The Military Memoirs of an Infantry Officer 1809-1816

The Military Memoirs of an Infantry Officer 1809-1816

James Archibald Hope

Language: English

Pages: 231

ISBN: 1333615795

Format: PDF / Kindle (mobi) / ePub

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The Work now submitted to the Public, contains an account of the Author's Campaigns during the most memorable period of the late French wars. It pretends to no eminence as a literary composition; but the Author trusts, that it will not be found wanting in accuracy of detail, as to facts falling under his own notice. He trusts that no one who opens it in hope of being amused, will shut it disappointed; and he sincerely hopes that the junior members of his own profession will find in it something which may prove useful to them when they are called upon to suffer hardships—to encounter dangers—and to perform duties similar to those recorded in the following pages

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fidelity and zeal But the very reverse befalls that general, who through carelessness, or a gross dereliction of the duties confided to him, permits himself to be surprised and beaten. Any general may have the laurel torn from his brow, however conspicuous his military talents may be; but a shameful defeat is rarely the reward of that individual, who, as far as his means will permit, provides against every contingency; who adopts every precaution in his power to prevent a surprise; and who never

addition to a long scarlet coat, the Marquis generally wore a cocked hat, always decorated with one, sometimes with two, and not unfrequently with three long red and white feathers dangling to his shoulders, in as many different directions. His appearance altogether was rather odd, but the singularity of his costume soon ceased to attract notice, and in a little time he became a considerable favourite with all classes. On arriving in front of the enemy's piquets, the Marquis had no idea that he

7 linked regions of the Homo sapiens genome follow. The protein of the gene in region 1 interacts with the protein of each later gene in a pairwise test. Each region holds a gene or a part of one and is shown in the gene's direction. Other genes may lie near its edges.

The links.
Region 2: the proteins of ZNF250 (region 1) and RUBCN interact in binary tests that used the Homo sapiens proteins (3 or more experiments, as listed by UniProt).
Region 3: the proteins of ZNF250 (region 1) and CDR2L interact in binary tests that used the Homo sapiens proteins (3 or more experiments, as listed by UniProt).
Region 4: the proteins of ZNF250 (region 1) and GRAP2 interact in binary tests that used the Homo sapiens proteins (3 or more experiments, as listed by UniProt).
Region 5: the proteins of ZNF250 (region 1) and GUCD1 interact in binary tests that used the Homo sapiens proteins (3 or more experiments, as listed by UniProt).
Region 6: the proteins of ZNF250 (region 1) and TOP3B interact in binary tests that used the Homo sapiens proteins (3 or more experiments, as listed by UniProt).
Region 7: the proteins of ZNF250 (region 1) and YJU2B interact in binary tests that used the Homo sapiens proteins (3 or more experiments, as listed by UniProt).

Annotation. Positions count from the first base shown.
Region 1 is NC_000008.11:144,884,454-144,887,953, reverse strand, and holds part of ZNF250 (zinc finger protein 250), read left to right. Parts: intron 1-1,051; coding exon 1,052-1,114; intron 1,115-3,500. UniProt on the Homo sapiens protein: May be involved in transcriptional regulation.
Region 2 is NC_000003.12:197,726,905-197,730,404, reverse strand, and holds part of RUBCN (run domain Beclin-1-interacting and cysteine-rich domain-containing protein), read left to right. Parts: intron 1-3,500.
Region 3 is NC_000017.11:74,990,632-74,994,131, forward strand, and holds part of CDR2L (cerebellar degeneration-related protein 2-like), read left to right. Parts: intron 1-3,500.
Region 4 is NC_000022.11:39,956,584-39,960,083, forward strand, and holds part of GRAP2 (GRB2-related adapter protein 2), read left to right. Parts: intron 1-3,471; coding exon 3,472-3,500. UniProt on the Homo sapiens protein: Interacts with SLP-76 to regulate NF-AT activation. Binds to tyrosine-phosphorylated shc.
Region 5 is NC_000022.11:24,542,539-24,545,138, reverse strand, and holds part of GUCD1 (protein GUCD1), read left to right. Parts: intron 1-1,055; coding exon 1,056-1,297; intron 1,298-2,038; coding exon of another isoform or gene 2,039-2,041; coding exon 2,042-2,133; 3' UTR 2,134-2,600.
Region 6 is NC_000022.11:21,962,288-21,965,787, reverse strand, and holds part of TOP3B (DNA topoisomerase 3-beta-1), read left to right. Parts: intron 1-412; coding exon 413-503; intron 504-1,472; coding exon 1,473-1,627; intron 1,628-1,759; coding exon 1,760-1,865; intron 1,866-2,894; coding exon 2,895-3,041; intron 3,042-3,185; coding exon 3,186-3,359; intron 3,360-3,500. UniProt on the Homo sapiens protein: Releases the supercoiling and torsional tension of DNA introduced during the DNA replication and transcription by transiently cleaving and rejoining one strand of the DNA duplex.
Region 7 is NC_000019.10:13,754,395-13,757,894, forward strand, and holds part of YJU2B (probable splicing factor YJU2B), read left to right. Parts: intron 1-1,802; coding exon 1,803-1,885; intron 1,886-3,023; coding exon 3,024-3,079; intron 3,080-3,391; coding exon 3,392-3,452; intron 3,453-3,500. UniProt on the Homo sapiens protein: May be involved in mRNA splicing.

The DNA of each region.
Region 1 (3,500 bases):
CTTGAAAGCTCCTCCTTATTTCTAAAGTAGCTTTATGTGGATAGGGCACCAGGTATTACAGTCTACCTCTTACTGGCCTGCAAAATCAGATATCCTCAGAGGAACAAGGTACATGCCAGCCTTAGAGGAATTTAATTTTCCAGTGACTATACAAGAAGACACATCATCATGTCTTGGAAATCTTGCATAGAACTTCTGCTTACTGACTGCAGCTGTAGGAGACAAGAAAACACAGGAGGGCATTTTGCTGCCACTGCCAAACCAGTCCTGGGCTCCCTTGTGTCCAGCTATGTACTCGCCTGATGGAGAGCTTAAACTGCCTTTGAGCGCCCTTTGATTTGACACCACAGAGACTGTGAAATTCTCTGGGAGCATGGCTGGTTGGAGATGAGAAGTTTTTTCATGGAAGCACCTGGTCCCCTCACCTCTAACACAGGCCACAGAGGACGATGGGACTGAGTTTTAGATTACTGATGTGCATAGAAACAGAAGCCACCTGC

three of the pontoons to the right bank, a great many of them to preserve their liberty, threw themselves into the dark rolling current, where, instead of that inestimable blessing, not a few of them found a watery grave. All the others surrendered at discretion. The head of the second column had arrived within a few yards of the chasm, before it was dis covered that the bridge had been cut. This was rather an awkward situation to be placed in, and one which, but for the panic which seized the

were, that every officer should appear in his best uniform. The troops were always formed in square, and the large drum of one of the battalions served the clergyman as a desk. One Sunday afternoon during our stay in Almendralejo, a very young clergyman, newly arrived from England, volunteered to officiate for our chaplain. On going up to the drum, the young aspirant for clerical fame appeared completely from home. Being quite at a loss to know to what use he should apply it, he surveyed it for

considerable portion of whom died in hospital. I was much gratified on this occasion by a mark of attention and respect bestowed upon me by the men of my company. We were all without shelter, and our fare was neither rich nor abundant. To shew their regard, however, in a way which they truly thought would be most acceptable to me, the poor fellows, fatigued in body, and distressed in mind as they were, erected a beautiful hut, and made a neat table for me, which I found on awaking from a long

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